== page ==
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When State Medicaid Leaders Talk, We Need to Listen

December 10, 2017
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The innovations taking place in Medicaid programs in a variety of states are absolutely worth tracking—by everyone

Last week, Associate Editor Heather Landi reported on an important panel discussion that had taken place on November 29 at a conference at the Sloan School of Management at MIT (the Massachusetts Institute of Technology). The Sloan School’s Initiative for Health Systems Innovation (HSI) had sponsored the “Innovating Health Systems: Digital Health Transformations” conference at its Cambridge, Mass.-based campus, with a focus on how state government leaders are rethinking healthcare delivery to their covered populations, and the potential for digital innovations to transform care delivery.

As Landi reported last week, “During that panel discussion, three senior leaders representing state Medicaid programs for New York, California and Massachusetts provided overviews of their states’ progress to transition from fee-for-service to value-based payment models to transform population health, as well as the challenges that still exist in their work to reform healthcare payment and healthcare delivery.” The three state leaders—Michael Wilkening, undersecretary of the California Health and Human Services Agency; Jason Helgerson, Medicaid director at the State of New York Department of Health; and Daniel Tsai, assistant secretary, MassHealth, and the Medicaid director for the commonwealth of Massachusetts—are all working along slightly different lines in their innovations; and yet the overall context of their work is one filled with commonalities, in terms of the straitened budgets of state governments, the need to cover large (and usually, growing) populations with chronic illnesses, and the need to achieve patient/plan member engagement.

And what all three states are doing is important. Helgerson noted that said that New York state is about halfway into its five-year initiative to restructure the healthcare delivery system through its Delivery System Reform Incentive Payment (DSRIP) Program, which received $6.42 billion in funding. New York’s Medicaid program serves 6.6 million people with an annual budget of $68 billion, the second largest program in the country; and, Helgerson reported to the audience at the Sloan School, “We’ve seen some positive results as far as reductions in avoidable hospital use in the ER and admissions and readmissions, but there is still quite a bit of work to get this large and complex sector of our economy to work together in a collaborative way.”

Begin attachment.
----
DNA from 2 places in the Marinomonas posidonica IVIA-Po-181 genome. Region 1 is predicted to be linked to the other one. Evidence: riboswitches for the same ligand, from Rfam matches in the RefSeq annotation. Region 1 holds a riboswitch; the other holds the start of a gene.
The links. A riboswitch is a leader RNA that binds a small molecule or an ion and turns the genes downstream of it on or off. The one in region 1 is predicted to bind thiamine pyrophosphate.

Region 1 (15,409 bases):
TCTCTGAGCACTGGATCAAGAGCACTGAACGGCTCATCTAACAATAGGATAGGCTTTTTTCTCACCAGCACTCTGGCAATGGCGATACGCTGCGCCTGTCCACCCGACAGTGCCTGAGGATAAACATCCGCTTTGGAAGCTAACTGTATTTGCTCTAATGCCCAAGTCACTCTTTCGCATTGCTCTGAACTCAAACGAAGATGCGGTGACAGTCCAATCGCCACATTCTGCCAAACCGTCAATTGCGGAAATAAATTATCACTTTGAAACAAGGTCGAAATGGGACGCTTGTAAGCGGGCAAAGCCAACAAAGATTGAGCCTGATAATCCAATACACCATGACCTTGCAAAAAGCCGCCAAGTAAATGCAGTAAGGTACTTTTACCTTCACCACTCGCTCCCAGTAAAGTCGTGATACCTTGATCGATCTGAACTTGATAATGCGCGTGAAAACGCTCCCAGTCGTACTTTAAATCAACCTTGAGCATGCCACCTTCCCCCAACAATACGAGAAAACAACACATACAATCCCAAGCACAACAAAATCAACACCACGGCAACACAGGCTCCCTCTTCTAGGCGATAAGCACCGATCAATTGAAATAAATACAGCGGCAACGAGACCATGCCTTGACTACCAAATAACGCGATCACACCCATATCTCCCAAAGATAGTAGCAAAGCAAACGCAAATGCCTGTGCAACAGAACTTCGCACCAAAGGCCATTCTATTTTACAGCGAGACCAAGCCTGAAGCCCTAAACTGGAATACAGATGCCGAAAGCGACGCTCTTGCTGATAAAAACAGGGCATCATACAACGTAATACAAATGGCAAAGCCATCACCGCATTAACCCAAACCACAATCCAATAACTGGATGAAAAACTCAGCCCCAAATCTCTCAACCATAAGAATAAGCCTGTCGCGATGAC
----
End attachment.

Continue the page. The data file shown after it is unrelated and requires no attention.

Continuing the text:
Helgerson noted that “The challenge with healthcare is it’s the least customer-friendly sector in our economy. Much of the onus is on the patient to go and get care, regardless of how complex sick or disabled they may be, and the services are offered at the convenience of the provider, not at the convenience of patients or members. At the end of day,” he said, “if we’re going to be successful in making this thing we call healthcare affordable, effective and meeting the needs of an aging population, we have to make it more responsive and centered around the individual than it is around the provider.”

Meanwhile, in Massachusetts, Tsai is helping to lead an initiative to help convert MassHealth’s provider contracts to at-risk ones. As of March 1, 80 percent of lives in that state’s Medicaid program will be in fully capitated models with 17 accountable care organizations (ACOs) across the state. And Wilkening detailed the California Health and Human Services Agency’s work to transition more of the 14 million MediCal (the name for Medicaid in California) beneficiaries, who represent one-third of the state’s population, into a managed care environment, leveraging a federal waiver that has allowed that state to implement a “Whole Person Care” pilot program that helps to drive incentive payments toward designated public hospitals to focus on better coordinating care management to improve the health and wellbeing of high-risk individuals, avoiding duplication of services and reducing inappropriate utilization of hospital emergency rooms and inpatient services—a program that Landi had covered in greater depth in an earlier report.